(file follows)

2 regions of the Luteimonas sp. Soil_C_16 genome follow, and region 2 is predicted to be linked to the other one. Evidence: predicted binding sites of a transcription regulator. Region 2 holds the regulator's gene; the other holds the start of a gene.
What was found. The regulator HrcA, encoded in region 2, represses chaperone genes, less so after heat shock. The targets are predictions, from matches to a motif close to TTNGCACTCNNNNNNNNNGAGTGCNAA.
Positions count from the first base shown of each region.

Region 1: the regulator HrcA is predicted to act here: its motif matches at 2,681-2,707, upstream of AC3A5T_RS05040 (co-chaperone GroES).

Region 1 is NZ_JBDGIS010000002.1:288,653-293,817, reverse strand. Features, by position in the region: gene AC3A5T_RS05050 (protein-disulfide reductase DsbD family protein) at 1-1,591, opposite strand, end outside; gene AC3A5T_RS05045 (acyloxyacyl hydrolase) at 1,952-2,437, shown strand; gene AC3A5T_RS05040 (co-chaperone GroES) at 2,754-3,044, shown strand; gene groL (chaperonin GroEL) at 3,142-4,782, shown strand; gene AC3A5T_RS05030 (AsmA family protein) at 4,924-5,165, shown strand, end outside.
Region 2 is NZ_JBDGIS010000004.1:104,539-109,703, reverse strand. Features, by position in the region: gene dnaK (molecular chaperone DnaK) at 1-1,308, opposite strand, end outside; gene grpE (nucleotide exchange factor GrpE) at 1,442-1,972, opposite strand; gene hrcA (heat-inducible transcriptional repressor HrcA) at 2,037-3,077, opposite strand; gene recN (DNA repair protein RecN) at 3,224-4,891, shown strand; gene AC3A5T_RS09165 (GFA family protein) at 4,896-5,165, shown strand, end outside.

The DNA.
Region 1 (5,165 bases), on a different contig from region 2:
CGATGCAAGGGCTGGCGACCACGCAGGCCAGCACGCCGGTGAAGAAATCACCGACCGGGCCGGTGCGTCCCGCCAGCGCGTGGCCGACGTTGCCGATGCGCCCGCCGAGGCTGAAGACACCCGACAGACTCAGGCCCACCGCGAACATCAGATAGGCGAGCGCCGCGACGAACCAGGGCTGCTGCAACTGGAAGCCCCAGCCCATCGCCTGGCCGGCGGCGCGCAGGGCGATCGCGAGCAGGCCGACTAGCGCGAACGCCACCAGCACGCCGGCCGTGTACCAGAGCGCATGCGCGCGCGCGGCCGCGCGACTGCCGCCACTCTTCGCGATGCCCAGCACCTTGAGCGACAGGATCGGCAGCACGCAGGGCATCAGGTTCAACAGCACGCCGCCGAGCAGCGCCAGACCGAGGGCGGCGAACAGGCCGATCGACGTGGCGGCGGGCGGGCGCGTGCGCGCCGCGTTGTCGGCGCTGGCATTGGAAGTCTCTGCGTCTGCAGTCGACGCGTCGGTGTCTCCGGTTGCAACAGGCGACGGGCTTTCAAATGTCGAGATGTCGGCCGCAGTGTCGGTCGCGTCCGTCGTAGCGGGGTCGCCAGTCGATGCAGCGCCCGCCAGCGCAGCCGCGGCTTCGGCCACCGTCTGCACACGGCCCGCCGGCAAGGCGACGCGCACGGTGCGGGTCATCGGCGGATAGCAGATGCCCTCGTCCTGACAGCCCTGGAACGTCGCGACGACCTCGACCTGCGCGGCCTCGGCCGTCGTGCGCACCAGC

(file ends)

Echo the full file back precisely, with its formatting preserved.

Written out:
2 regions of the Luteimonas sp. Soil_C_16 genome follow, and region 2 is predicted to be linked to the other one. Evidence: predicted binding sites of a transcription regulator. Region 2 holds the regulator's gene; the other holds the start of a gene.
What was found. The regulator HrcA, encoded in region 2, represses chaperone genes, less so after heat shock. The targets are predictions, from matches to a motif close to TTNGCACTCNNNNNNNNNGAGTGCNAA.
Positions count from the first base shown of each region.

Region 1: the regulator HrcA is predicted to act here: its motif matches at 2,681-2,707, upstream of AC3A5T_RS05040 (co-chaperone GroES).

Region 1 is NZ_JBDGIS010000002.1:288,653-293,817, reverse strand. Features, by position in the region: gene AC3A5T_RS05050 (protein-disulfide reductase DsbD family protein) at 1-1,591, opposite strand, end outside; gene AC3A5T_RS05045 (acyloxyacyl hydrolase) at 1,952-2,437, shown strand; gene AC3A5T_RS05040 (co-chaperone GroES) at 2,754-3,044, shown strand; gene groL (chaperonin GroEL) at 3,142-4,782, shown strand; gene AC3A5T_RS05030 (AsmA family protein) at 4,924-5,165, shown strand, end outside.
Region 2 is NZ_JBDGIS010000004.1:104,539-109,703, reverse strand. Features, by position in the region: gene dnaK (molecular chaperone DnaK) at 1-1,308, opposite strand, end outside; gene grpE (nucleotide exchange factor GrpE) at 1,442-1,972, opposite strand; gene hrcA (heat-inducible transcriptional repressor HrcA) at 2,037-3,077, opposite strand; gene recN (DNA repair protein RecN) at 3,224-4,891, shown strand; gene AC3A5T_RS09165 (GFA family protein) at 4,896-5,165, shown strand, end outside.

The DNA.
Region 1 (5,165 bases), on a different contig from region 2:
CGATGCAAGGGCTGGCGACCACGCAGGCCAGCACGCCGGTGAAGAAATCACCGACCGGGCCGGTGCGTCCCGCCAGCGCGTGGCCGACGTTGCCGATGCGCCCGCCGAGGCTGAAGACACCCGACAGACTCAGGCCCACCGCGAACATCAGATAGGCGAGCGCCGCGACGAACCAGGGCTGCTGCAACTGGAAGCCCCAGCCCATCGCCTGGCCGGCGGCGCGCAGGGCGATCGCGAGCAGGCCGACTAGCGCGAACGCCACCAGCACGCCGGCCGTGTACCAGAGCGCATGCGCGCGCGCGGCCGCGCGACTGCCGCCACTCTTCGCGATGCCCAGCACCTTGAGCGACAGGATCGGCAGCACGCAGGGCATCAGGTTCAACAGCACGCCGCCGAGCAGCGCCAGACCGAGGGCGGCGAACAGGCCGATCGACGTGGCGGCGGGCGGGCGCGTGCGCGCCGCGTTGTCGGCGCTGGCATTGGAAGTCTCTGCGTCTGCAGTCGACGCGTCGGTGTCTCCGGTTGCAACAGGCGACGGGCTTTCAAATGTCGAGATGTCGGCCGCAGTGTCGGTCGCGTCCGTCGTAGCGGGGTCGCCAGTCGATGCAGCGCCCGCCAGCGCAGCCGCGGCTTCGGCCACCGTCTGCACACGGCCCGCCGGCAAGGCGACGCGCACGGTGCGGGTCATCGGCGGATAGCAGATGCCCTCGTCCTGACAGCCCTGGAACGTCGCGACGACCTCGACCTGCGCGGCCTCGGCCGTCGTGCGCACCAGC